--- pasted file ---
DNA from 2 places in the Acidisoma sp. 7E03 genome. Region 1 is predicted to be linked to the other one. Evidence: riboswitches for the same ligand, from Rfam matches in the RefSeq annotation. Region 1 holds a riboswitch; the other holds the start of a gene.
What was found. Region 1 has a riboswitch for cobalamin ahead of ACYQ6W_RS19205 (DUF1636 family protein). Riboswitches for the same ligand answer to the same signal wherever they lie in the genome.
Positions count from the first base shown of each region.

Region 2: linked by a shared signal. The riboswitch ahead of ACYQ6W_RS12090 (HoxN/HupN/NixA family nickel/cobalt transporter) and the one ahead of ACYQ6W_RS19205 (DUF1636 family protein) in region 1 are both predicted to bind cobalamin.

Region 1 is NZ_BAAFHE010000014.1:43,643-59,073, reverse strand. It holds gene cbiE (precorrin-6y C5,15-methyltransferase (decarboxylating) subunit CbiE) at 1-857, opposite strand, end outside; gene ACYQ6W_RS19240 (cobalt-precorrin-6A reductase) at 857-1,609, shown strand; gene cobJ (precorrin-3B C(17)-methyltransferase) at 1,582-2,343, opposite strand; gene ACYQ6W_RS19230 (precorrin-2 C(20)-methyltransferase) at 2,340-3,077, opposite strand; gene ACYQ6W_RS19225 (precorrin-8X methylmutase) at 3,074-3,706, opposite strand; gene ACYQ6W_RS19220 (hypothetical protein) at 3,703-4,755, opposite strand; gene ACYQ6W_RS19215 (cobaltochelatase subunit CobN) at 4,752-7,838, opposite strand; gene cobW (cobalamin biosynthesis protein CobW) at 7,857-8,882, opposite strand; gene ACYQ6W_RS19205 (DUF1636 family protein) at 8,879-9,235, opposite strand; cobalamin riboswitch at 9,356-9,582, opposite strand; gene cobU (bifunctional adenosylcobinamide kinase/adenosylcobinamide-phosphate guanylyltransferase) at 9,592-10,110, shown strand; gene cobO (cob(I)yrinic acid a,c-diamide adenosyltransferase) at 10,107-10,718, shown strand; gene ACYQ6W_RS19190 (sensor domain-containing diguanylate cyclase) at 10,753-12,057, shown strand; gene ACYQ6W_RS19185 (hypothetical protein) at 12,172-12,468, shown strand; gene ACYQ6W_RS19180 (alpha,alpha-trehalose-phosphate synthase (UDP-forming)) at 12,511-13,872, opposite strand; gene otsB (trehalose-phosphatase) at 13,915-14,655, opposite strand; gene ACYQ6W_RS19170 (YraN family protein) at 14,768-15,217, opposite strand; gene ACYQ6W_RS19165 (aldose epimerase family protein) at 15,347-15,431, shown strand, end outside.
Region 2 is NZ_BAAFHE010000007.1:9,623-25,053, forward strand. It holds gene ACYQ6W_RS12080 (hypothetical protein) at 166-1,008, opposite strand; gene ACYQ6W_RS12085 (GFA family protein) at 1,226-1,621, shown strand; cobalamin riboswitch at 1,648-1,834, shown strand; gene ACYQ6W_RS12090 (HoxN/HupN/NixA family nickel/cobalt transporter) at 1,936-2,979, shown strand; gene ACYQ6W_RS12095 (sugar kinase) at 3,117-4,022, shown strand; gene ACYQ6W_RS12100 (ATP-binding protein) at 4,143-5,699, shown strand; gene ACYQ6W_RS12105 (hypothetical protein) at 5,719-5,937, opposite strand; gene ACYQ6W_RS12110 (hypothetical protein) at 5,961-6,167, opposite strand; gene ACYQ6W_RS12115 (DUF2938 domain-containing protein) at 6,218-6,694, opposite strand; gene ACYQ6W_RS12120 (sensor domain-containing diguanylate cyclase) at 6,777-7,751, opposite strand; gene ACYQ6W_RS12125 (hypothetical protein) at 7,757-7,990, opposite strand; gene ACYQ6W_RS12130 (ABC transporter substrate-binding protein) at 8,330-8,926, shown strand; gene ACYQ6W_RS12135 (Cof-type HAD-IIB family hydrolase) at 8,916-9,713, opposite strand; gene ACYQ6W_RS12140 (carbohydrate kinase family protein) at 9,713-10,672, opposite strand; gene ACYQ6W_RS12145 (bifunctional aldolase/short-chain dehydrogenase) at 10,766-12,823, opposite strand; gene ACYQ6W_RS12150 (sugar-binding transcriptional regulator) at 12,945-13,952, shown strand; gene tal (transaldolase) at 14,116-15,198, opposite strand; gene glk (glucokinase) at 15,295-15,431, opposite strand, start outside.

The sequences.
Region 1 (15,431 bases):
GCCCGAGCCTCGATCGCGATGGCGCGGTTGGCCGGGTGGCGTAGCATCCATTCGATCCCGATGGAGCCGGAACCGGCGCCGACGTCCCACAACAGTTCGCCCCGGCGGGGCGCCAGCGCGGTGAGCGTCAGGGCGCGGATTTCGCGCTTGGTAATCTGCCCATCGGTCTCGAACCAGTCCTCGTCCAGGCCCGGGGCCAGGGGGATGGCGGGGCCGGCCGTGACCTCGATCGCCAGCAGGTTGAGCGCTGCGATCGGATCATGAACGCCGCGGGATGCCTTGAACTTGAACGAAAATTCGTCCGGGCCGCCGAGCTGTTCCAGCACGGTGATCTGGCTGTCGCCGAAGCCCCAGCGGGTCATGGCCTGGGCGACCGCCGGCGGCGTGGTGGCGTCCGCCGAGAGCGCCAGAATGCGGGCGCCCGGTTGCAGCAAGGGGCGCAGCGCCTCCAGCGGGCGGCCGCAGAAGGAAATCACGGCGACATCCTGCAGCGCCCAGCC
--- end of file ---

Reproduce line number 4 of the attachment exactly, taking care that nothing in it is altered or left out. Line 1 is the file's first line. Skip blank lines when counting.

Region 2: linked by a shared signal. The riboswitch ahead of ACYQ6W_RS12090 (HoxN/HupN/NixA family nickel/cobalt transporter) and the one ahead of ACYQ6W_RS19205 (DUF1636 family protein) in region 1 are both predicted to bind cobalamin.